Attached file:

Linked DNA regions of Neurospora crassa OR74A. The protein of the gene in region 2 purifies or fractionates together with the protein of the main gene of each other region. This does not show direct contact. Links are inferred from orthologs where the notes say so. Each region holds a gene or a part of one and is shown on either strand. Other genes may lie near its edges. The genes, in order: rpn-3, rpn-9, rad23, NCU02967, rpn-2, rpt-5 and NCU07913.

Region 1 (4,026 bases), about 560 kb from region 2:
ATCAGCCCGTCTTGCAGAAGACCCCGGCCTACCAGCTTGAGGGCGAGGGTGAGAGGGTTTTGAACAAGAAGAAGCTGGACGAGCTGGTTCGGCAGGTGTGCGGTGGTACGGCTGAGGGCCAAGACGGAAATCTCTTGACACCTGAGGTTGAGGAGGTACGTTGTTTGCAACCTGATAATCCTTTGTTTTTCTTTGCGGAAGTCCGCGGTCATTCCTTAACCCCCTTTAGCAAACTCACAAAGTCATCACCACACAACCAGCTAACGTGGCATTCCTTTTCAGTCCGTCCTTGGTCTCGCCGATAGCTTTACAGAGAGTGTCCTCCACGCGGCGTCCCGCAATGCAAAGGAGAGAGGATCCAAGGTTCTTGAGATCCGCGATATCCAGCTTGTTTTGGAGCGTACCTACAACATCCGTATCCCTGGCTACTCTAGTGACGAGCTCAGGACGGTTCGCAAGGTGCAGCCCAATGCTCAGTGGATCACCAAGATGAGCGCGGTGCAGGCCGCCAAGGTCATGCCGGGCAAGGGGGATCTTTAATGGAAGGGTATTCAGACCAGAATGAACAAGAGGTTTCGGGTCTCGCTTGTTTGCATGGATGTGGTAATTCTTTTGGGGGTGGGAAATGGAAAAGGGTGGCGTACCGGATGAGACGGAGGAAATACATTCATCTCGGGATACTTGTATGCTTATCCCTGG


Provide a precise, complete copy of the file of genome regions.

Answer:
Linked DNA regions of Neurospora crassa OR74A. The protein of the gene in region 2 purifies or fractionates together with the protein of the main gene of each other region. This does not show direct contact. Links are inferred from orthologs where the notes say so. Each region holds a gene or a part of one and is shown on either strand. Other genes may lie near its edges. The genes, in order: rpn-3, rpn-9, rad23, NCU02967, rpn-2, rpt-5 and NCU07913.

Region 1 (4,026 bases), about 560 kb from region 2:
ATCAGCCCGTCTTGCAGAAGACCCCGGCCTACCAGCTTGAGGGCGAGGGTGAGAGGGTTTTGAACAAGAAGAAGCTGGACGAGCTGGTTCGGCAGGTGTGCGGTGGTACGGCTGAGGGCCAAGACGGAAATCTCTTGACACCTGAGGTTGAGGAGGTACGTTGTTTGCAACCTGATAATCCTTTGTTTTTCTTTGCGGAAGTCCGCGGTCATTCCTTAACCCCCTTTAGCAAACTCACAAAGTCATCACCACACAACCAGCTAACGTGGCATTCCTTTTCAGTCCGTCCTTGGTCTCGCCGATAGCTTTACAGAGAGTGTCCTCCACGCGGCGTCCCGCAATGCAAAGGAGAGAGGATCCAAGGTTCTTGAGATCCGCGATATCCAGCTTGTTTTGGAGCGTACCTACAACATCCGTATCCCTGGCTACTCTAGTGACGAGCTCAGGACGGTTCGCAAGGTGCAGCCCAATGCTCAGTGGATCACCAAGATGAGCGCGGTGCAGGCCGCCAAGGTCATGCCGGGCAAGGGGGATCTTTAATGGAAGGGTATTCAGACCAGAATGAACAAGAGGTTTCGGGTCTCGCTTGTTTGCATGGATGTGGTAATTCTTTTGGGGGTGGGAAATGGAAAAGGGTGGCGTACCGGATGAGACGGAGGAAATACATTCATCTCGGGATACTTGTATGCTTATCCCTGG